Synthetic biology technology aims to redesign natural biological systems for greater efficiency, as well as create new organisms as well as molecules with desired bio-attributes. These bioengineered microorganisms (and possibly other life forms) that can produce pharmaceuticals, detect toxic chemicals, break down pollutants, repair defective genes, destroy cancer cells, and generate hydrogen for the post petroleum economy.
Synthetic biology brings together disciplines including biology, chemistry, computer science and engineering. For example it combines the knowledge of genomics and chemical synthesis of DNA for the rapid production of catalogued DNA sequences.
This type of revolution is founded on several core biological technologies, “but it is all about being able to read, write and edit the code of life,” said Tara O’Toole , former undersecretary of Homeland Security for science and technology and current executive vice president and senior fellow at In-Q-Tel, an Arlington, Virginia-based investment firm that works with defense and intelligence organizations. One core technology is DNA sequencing, or the ability to read DNA. Another is DNA synthesis, or the ability to write code for DNA, she noted. “Our ability to write it, to synthesize DNA … is less advanced,” she said. “It’s slower, it’s more expensive, but again we are getting better and better.” Gene editing is another core biotechnology. It allows scientists to alter a DNA sequence by adding, swapping or removing genes. Synthetic biology uses the aforementioned technologies to manipulate multi-cell systems in organisms in a way that can construct new biological parts.
Among the potential applications of this new field is the creation of bioengineered microorganisms (and possibly other life forms) that can produce pharmaceuticals, detect toxic chemicals, break down pollutants, repair defective genes, destroy cancer cells, and generate hydrogen for the post petroleum economy. Synthetic biology has many applications ranging from drug and vaccine development, applications in food and agriculture, manufacturing and diagnostic tests. In the fight against the current pandemic, scientists are turning to synthetic biology to speed up the development of a vaccine. Synthetic biology can be applied to help provide diagnostic tests, including Toehold circuits and in vitro CRISPR-based detection approaches, which could be utilised to test COVID-19 patients.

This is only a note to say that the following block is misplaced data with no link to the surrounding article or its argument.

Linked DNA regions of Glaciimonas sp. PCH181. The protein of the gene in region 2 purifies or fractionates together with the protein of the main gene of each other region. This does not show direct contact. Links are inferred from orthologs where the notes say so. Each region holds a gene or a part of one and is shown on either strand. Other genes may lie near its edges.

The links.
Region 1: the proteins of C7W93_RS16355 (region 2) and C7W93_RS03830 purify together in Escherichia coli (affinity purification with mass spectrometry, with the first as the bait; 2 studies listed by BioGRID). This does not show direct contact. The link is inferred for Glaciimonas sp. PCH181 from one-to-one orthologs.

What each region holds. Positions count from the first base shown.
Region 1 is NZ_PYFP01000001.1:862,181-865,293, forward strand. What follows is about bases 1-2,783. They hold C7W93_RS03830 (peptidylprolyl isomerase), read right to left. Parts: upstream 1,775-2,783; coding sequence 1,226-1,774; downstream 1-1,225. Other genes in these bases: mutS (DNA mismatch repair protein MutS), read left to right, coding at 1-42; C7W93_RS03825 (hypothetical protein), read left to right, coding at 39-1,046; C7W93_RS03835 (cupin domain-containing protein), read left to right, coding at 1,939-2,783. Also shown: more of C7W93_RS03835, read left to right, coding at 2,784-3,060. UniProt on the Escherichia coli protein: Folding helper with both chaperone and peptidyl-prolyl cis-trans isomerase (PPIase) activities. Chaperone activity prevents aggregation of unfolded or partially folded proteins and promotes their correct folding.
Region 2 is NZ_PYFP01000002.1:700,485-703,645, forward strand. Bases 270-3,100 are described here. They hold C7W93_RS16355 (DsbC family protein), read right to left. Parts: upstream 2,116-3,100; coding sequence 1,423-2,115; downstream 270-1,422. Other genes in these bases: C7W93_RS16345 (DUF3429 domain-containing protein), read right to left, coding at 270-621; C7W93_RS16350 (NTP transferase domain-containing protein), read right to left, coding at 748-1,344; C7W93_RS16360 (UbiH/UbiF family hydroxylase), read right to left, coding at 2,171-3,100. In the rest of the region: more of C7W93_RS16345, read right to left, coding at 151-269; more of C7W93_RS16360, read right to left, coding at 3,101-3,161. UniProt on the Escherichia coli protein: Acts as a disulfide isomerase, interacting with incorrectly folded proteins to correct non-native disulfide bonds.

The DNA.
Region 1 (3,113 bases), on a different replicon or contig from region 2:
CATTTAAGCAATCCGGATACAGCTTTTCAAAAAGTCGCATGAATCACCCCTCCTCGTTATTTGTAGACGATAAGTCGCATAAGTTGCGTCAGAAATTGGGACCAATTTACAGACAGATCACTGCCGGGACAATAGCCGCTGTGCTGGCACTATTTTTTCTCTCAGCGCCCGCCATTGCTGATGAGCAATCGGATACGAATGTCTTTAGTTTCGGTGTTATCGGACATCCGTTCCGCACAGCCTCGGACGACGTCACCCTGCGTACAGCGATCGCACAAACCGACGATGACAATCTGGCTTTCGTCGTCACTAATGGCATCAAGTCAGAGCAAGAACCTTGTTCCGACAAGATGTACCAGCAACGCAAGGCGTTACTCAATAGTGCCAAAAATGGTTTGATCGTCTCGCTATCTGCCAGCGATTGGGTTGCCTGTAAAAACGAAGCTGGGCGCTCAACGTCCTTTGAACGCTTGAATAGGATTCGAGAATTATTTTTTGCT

The importance of Synthetic Biology in commercial market and defense applications has ensued a competition among countries including US and China to lead in it. “Biotechnologies, including synthetic biology, are going to be foundational to the 21st century economy and they’re also going to be a critical arena for global competition in the geopolitical realm,” said Tara O’Toole.
Synthetic Biology is also predicted to transform Defense and Security. Agencies throughout the Defense Department are investing in biotechnologies and working initiatives to harness nature’s processes to better support warfighters. DARPA wants to utilize the potential of Synthetic biology, to provide on-demand bio-production of novel drugs, new materials, food, fuels, sensors and coatings whatever suits the military’s needs. New techniques to edit and modify the genome may allow scientists to harness organisms or biological systems as weapons or to perform engineering tasks typically impractical with conventional methods. Future advances might include the construction of new biological parts and brain-computer interfaces.
Race among countries to exploit Synthetic Biology for defence
Synthetic Biology is also predicted to transform Defense and Security. DARPA wants to utilize the potential of Synthetic biology, to provide on-demand bio-production of novel drugs, new materials, food, fuels, sensors and coatings whatever suits the military’s needs. Future advances might include the construction of new biological parts and brain-computer interfaces.